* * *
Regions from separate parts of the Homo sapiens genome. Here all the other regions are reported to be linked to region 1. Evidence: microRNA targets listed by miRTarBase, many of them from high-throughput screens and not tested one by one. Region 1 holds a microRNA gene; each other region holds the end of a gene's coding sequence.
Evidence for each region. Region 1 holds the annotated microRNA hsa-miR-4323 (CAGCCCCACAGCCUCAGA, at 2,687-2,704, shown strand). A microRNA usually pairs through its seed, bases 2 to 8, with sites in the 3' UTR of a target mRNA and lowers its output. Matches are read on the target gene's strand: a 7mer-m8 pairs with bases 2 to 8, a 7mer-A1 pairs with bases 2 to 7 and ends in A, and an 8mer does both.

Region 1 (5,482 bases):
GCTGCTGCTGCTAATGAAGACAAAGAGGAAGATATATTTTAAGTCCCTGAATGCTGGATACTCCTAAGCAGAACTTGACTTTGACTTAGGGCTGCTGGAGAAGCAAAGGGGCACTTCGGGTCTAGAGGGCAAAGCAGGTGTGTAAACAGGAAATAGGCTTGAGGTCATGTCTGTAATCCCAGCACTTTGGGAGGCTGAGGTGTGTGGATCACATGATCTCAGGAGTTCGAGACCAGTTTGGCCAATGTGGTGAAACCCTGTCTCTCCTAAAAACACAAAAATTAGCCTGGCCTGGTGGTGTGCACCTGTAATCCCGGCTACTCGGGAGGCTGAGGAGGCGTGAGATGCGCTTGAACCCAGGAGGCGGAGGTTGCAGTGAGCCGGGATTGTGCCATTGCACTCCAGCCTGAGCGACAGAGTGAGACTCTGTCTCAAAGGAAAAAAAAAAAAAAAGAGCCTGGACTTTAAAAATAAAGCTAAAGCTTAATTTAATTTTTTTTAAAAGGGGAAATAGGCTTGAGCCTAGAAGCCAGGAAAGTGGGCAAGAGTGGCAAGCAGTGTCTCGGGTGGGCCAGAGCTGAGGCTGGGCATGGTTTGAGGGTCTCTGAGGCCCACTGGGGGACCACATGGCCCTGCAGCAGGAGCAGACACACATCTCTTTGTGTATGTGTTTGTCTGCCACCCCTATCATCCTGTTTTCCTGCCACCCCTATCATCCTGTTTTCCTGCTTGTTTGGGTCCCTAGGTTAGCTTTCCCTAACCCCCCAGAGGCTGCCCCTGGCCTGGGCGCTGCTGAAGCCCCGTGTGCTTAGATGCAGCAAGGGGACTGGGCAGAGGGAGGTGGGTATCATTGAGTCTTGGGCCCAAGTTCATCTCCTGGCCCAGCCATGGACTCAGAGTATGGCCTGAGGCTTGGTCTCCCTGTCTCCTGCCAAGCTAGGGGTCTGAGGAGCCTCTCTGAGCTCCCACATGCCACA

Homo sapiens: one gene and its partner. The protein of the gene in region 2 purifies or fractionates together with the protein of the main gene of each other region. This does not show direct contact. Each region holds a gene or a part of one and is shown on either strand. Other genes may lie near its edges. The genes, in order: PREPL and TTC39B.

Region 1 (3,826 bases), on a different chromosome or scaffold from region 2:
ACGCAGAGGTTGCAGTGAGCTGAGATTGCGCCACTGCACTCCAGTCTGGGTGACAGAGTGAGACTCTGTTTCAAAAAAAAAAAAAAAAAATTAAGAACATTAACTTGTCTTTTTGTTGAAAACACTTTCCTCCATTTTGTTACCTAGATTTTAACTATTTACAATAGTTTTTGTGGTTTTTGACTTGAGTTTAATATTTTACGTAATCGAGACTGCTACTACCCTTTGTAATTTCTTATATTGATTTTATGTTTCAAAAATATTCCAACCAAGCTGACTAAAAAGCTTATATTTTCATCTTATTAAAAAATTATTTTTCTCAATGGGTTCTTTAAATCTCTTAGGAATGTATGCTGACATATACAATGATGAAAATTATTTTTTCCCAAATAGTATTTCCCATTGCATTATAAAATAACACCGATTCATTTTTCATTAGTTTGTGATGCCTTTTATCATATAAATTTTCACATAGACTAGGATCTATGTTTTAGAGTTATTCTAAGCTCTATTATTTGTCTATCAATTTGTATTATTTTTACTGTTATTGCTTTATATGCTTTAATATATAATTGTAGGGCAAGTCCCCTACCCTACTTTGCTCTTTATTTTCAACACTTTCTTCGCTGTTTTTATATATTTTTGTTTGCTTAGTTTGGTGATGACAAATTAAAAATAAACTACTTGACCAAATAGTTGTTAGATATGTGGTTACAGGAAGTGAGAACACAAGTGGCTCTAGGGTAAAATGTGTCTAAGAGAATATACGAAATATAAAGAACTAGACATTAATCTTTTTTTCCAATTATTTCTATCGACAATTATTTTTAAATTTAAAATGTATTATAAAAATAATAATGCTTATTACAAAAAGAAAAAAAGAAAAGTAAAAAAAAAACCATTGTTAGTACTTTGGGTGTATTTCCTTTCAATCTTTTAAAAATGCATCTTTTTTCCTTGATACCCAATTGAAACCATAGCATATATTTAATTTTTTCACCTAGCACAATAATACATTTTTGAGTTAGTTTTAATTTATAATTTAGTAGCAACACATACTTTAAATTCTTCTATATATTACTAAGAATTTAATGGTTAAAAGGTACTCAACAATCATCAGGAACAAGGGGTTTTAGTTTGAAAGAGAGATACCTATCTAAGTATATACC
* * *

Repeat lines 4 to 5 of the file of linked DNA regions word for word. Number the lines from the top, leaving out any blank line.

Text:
GCTGCTGCTGCTAATGAAGACAAAGAGGAAGATATATTTTAAGTCCCTGAATGCTGGATACTCCTAAGCAGAACTTGACTTTGACTTAGGGCTGCTGGAGAAGCAAAGGGGCACTTCGGGTCTAGAGGGCAAAGCAGGTGTGTAAACAGGAAATAGGCTTGAGGTCATGTCTGTAATCCCAGCACTTTGGGAGGCTGAGGTGTGTGGATCACATGATCTCAGGAGTTCGAGACCAGTTTGGCCAATGTGGTGAAACCCTGTCTCTCCTAAAAACACAAAAATTAGCCTGGCCTGGTGGTGTGCACCTGTAATCCCGGCTACTCGGGAGGCTGAGGAGGCGTGAGATGCGCTTGAACCCAGGAGGCGGAGGTTGCAGTGAGCCGGGATTGTGCCATTGCACTCCAGCCTGAGCGACAGAGTGAGACTCTGTCTCAAAGGAAAAAAAAAAAAAAAGAGCCTGGACTTTAAAAATAAAGCTAAAGCTTAATTTAATTTTTTTTAAAAGGGGAAATAGGCTTGAGCCTAGAAGCCAGGAAAGTGGGCAAGAGTGGCAAGCAGTGTCTCGGGTGGGCCAGAGCTGAGGCTGGGCATGGTTTGAGGGTCTCTGAGGCCCACTGGGGGACCACATGGCCCTGCAGCAGGAGCAGACACACATCTCTTTGTGTATGTGTTTGTCTGCCACCCCTATCATCCTGTTTTCCTGCCACCCCTATCATCCTGTTTTCCTGCTTGTTTGGGTCCCTAGGTTAGCTTTCCCTAACCCCCCAGAGGCTGCCCCTGGCCTGGGCGCTGCTGAAGCCCCGTGTGCTTAGATGCAGCAAGGGGACTGGGCAGAGGGAGGTGGGTATCATTGAGTCTTGGGCCCAAGTTCATCTCCTGGCCCAGCCATGGACTCAGAGTATGGCCTGAGGCTTGGTCTCCCTGTCTCCTGCCAAGCTAGGGGTCTGAGGAGCCTCTCTGAGCTCCCACATGCCACA

Homo sapiens: one gene and its partner. The protein of the gene in region 2 purifies or fractionates together with the protein of the main gene of each other region. This does not show direct contact. Each region holds a gene or a part of one and is shown on either strand. Other genes may lie near its edges. The genes, in order: PREPL and TTC39B.